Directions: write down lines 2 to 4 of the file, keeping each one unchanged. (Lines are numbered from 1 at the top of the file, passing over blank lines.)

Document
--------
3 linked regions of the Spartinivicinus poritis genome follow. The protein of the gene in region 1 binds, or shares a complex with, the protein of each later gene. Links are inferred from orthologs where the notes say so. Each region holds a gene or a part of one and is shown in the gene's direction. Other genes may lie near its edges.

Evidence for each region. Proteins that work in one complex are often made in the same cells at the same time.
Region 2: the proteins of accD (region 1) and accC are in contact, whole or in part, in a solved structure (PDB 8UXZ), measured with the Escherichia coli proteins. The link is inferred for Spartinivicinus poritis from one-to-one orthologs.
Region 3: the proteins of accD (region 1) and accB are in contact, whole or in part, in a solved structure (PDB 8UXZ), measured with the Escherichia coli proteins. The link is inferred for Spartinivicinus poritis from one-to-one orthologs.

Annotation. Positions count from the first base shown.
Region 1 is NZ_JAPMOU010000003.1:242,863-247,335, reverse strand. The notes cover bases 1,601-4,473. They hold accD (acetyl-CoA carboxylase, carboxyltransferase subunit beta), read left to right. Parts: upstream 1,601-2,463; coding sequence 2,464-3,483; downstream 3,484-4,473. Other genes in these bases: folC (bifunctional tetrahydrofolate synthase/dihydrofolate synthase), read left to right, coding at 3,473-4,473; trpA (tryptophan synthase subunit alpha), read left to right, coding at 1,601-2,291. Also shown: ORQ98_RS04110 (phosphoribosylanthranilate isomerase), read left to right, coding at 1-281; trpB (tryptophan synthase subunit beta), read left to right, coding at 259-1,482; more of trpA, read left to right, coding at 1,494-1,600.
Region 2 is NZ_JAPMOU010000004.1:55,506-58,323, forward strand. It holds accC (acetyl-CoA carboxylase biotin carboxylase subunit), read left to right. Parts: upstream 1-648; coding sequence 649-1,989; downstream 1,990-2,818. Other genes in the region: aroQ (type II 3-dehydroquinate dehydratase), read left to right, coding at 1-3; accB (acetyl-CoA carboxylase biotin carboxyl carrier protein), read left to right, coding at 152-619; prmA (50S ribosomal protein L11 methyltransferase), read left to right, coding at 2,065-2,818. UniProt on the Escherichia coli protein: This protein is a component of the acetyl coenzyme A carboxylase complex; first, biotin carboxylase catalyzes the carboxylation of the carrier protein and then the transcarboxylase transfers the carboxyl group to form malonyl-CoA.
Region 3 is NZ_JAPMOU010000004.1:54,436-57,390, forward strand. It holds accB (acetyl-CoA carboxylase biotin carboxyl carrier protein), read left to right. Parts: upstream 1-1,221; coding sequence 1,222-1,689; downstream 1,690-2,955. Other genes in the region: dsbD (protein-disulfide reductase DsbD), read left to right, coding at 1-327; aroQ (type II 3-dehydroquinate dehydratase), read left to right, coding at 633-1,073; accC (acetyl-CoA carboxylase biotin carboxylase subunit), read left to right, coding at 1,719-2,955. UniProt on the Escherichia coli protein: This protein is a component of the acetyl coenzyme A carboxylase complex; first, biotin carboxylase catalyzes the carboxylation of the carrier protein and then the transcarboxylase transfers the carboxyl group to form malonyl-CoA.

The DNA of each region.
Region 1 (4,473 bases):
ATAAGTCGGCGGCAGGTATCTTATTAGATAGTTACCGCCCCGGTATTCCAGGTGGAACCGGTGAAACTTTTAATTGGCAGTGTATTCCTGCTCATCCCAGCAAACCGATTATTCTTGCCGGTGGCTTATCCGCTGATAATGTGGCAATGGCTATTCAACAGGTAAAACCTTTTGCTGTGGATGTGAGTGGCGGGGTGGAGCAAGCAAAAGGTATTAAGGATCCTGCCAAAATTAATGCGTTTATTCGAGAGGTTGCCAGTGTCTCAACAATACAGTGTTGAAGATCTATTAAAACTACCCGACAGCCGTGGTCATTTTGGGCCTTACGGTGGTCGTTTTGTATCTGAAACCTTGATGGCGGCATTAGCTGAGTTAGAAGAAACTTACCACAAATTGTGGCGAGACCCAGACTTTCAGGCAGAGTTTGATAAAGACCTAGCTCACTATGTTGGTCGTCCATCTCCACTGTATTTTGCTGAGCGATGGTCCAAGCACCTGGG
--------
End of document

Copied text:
Evidence for each region. Proteins that work in one complex are often made in the same cells at the same time.
Region 2: the proteins of accD (region 1) and accC are in contact, whole or in part, in a solved structure (PDB 8UXZ), measured with the Escherichia coli proteins. The link is inferred for Spartinivicinus poritis from one-to-one orthologs.
Region 3: the proteins of accD (region 1) and accB are in contact, whole or in part, in a solved structure (PDB 8UXZ), measured with the Escherichia coli proteins. The link is inferred for Spartinivicinus poritis from one-to-one orthologs.